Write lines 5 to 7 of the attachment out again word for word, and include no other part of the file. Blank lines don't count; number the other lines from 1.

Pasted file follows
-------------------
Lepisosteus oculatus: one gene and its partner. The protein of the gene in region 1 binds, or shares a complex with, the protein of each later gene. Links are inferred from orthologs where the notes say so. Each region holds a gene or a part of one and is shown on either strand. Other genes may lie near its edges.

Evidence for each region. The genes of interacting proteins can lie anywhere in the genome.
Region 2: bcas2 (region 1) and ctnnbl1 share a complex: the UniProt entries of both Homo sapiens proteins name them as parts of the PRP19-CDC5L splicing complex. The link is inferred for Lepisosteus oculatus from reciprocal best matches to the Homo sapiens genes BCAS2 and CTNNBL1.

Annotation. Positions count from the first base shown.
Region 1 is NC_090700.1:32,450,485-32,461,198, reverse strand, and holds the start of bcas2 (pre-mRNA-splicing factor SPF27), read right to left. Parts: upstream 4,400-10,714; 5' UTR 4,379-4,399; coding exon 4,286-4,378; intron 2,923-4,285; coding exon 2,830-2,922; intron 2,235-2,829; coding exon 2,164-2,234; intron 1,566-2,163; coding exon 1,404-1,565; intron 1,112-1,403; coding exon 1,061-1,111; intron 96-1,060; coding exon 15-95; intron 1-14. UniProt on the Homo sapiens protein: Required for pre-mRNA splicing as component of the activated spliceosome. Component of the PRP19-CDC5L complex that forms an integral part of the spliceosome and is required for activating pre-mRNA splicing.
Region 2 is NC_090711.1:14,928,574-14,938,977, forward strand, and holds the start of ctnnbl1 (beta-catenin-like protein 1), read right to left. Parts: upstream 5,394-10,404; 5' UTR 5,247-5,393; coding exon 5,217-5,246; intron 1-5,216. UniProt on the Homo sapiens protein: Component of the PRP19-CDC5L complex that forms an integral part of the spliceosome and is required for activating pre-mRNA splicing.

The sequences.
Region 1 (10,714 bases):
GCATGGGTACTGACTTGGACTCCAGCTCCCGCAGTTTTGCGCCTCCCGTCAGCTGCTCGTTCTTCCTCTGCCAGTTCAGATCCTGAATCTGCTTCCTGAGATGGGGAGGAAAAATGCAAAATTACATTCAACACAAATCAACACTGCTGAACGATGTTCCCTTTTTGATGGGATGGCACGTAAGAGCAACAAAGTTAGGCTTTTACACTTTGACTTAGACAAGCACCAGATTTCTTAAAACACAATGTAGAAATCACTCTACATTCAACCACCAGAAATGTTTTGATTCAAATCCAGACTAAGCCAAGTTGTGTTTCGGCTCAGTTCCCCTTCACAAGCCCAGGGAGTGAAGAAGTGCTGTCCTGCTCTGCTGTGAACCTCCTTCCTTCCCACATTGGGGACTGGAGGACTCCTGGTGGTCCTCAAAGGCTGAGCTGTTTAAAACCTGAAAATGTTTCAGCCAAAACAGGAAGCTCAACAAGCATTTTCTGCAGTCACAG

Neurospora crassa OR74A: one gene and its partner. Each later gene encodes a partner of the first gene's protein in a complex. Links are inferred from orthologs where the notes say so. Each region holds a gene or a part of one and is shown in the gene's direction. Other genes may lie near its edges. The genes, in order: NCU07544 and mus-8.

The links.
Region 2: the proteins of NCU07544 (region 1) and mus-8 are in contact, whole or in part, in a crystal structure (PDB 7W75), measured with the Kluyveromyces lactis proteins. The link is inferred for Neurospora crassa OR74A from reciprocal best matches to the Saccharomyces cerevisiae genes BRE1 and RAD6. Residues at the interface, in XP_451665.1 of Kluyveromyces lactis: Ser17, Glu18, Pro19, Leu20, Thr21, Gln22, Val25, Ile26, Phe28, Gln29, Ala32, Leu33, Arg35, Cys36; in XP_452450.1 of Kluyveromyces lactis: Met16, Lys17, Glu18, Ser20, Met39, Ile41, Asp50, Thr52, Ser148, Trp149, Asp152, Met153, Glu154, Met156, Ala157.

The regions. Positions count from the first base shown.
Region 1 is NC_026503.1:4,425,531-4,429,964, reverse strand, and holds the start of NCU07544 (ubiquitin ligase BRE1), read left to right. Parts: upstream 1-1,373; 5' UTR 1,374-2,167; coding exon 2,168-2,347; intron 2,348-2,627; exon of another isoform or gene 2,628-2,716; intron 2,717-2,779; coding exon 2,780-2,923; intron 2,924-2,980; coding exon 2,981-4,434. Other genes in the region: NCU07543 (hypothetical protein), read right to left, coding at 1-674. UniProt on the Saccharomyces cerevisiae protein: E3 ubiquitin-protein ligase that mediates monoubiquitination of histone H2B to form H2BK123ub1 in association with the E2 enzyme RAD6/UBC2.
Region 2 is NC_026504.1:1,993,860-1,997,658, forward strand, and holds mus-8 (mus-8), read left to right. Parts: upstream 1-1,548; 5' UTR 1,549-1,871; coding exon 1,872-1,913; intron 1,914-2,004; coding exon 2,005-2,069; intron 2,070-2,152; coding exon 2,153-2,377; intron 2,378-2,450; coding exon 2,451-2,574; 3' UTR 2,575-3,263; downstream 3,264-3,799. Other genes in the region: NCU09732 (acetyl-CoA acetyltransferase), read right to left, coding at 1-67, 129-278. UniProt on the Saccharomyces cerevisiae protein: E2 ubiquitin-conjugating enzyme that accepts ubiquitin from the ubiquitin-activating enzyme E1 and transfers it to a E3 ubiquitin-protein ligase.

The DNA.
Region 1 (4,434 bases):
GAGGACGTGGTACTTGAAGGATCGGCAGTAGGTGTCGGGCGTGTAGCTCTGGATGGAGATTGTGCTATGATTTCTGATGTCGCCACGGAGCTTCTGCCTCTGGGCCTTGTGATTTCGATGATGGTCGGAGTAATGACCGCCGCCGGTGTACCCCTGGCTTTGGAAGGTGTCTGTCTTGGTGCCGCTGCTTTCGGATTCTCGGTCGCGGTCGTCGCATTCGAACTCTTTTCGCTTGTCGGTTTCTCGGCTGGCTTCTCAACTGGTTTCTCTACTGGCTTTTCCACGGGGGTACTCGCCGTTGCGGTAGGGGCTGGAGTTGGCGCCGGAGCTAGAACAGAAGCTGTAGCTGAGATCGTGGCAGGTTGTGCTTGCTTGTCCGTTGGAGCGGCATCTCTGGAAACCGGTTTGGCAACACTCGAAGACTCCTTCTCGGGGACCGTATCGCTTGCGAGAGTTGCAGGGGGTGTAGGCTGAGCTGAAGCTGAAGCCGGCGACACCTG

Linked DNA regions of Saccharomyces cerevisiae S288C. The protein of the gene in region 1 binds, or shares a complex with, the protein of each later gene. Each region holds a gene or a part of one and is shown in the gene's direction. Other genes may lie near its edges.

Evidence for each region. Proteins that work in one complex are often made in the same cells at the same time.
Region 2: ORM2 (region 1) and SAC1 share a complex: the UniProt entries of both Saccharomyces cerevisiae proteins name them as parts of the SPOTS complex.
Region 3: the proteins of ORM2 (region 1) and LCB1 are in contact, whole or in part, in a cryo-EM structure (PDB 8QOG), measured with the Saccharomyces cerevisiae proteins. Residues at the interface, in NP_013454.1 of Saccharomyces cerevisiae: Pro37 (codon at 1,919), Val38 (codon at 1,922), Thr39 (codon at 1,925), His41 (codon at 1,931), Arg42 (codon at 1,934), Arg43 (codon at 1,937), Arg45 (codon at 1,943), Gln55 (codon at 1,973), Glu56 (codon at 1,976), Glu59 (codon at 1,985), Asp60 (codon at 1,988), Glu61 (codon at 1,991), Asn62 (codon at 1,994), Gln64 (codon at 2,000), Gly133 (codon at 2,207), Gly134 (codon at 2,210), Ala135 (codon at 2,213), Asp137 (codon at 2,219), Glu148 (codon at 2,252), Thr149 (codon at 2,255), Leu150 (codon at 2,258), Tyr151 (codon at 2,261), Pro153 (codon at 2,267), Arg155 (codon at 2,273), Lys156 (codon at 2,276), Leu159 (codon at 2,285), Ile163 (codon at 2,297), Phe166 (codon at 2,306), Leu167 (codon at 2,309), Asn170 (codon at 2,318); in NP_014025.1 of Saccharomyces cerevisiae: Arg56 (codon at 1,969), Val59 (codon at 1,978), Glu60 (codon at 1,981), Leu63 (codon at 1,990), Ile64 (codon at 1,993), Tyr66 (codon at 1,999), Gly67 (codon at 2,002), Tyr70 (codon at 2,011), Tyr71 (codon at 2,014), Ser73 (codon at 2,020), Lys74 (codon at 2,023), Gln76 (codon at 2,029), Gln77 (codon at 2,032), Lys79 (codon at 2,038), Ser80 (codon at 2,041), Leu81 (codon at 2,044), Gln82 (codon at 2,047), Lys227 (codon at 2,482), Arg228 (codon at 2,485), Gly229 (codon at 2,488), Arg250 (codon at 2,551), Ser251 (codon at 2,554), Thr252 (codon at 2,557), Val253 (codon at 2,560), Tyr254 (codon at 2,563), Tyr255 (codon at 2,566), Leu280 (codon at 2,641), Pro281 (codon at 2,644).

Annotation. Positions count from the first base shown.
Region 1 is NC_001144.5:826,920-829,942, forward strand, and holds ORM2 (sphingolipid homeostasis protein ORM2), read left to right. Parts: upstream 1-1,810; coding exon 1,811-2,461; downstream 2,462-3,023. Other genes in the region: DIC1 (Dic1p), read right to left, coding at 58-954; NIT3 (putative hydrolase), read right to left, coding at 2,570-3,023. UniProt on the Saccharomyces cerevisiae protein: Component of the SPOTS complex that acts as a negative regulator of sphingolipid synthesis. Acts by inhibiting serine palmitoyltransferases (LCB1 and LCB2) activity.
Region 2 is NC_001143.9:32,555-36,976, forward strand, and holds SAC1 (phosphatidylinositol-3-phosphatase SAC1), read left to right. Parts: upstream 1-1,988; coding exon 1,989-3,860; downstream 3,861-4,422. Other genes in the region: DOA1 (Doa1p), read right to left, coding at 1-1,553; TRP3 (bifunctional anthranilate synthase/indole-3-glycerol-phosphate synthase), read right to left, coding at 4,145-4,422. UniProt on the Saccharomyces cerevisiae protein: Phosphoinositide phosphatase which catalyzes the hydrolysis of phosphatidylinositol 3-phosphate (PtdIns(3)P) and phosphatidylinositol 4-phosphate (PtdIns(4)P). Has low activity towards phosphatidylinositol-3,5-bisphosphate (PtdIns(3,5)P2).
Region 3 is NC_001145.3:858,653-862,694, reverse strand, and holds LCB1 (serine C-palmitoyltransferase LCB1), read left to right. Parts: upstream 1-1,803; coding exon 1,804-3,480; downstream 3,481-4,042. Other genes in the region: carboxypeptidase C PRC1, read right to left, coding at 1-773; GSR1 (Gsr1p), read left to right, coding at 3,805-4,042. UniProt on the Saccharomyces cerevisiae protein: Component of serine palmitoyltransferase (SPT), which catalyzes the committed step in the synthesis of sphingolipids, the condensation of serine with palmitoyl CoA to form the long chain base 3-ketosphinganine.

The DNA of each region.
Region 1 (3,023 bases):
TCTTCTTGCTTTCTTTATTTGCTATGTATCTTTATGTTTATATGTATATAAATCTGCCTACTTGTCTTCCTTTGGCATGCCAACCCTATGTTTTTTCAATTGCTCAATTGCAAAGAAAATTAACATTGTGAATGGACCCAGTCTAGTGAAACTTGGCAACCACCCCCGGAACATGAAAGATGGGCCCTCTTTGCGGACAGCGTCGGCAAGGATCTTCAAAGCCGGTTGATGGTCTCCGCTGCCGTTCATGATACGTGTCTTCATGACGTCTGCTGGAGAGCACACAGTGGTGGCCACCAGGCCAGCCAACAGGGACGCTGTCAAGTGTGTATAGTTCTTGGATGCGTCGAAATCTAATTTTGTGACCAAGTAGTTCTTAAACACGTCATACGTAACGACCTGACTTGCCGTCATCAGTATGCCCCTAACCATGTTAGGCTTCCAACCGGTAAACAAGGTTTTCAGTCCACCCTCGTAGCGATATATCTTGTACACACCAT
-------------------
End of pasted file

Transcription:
Region 1 is NC_090700.1:32,450,485-32,461,198, reverse strand, and holds the start of bcas2 (pre-mRNA-splicing factor SPF27), read right to left. Parts: upstream 4,400-10,714; 5' UTR 4,379-4,399; coding exon 4,286-4,378; intron 2,923-4,285; coding exon 2,830-2,922; intron 2,235-2,829; coding exon 2,164-2,234; intron 1,566-2,163; coding exon 1,404-1,565; intron 1,112-1,403; coding exon 1,061-1,111; intron 96-1,060; coding exon 15-95; intron 1-14. UniProt on the Homo sapiens protein: Required for pre-mRNA splicing as component of the activated spliceosome. Component of the PRP19-CDC5L complex that forms an integral part of the spliceosome and is required for activating pre-mRNA splicing.
Region 2 is NC_090711.1:14,928,574-14,938,977, forward strand, and holds the start of ctnnbl1 (beta-catenin-like protein 1), read right to left. Parts: upstream 5,394-10,404; 5' UTR 5,247-5,393; coding exon 5,217-5,246; intron 1-5,216. UniProt on the Homo sapiens protein: Component of the PRP19-CDC5L complex that forms an integral part of the spliceosome and is required for activating pre-mRNA splicing.

The sequences.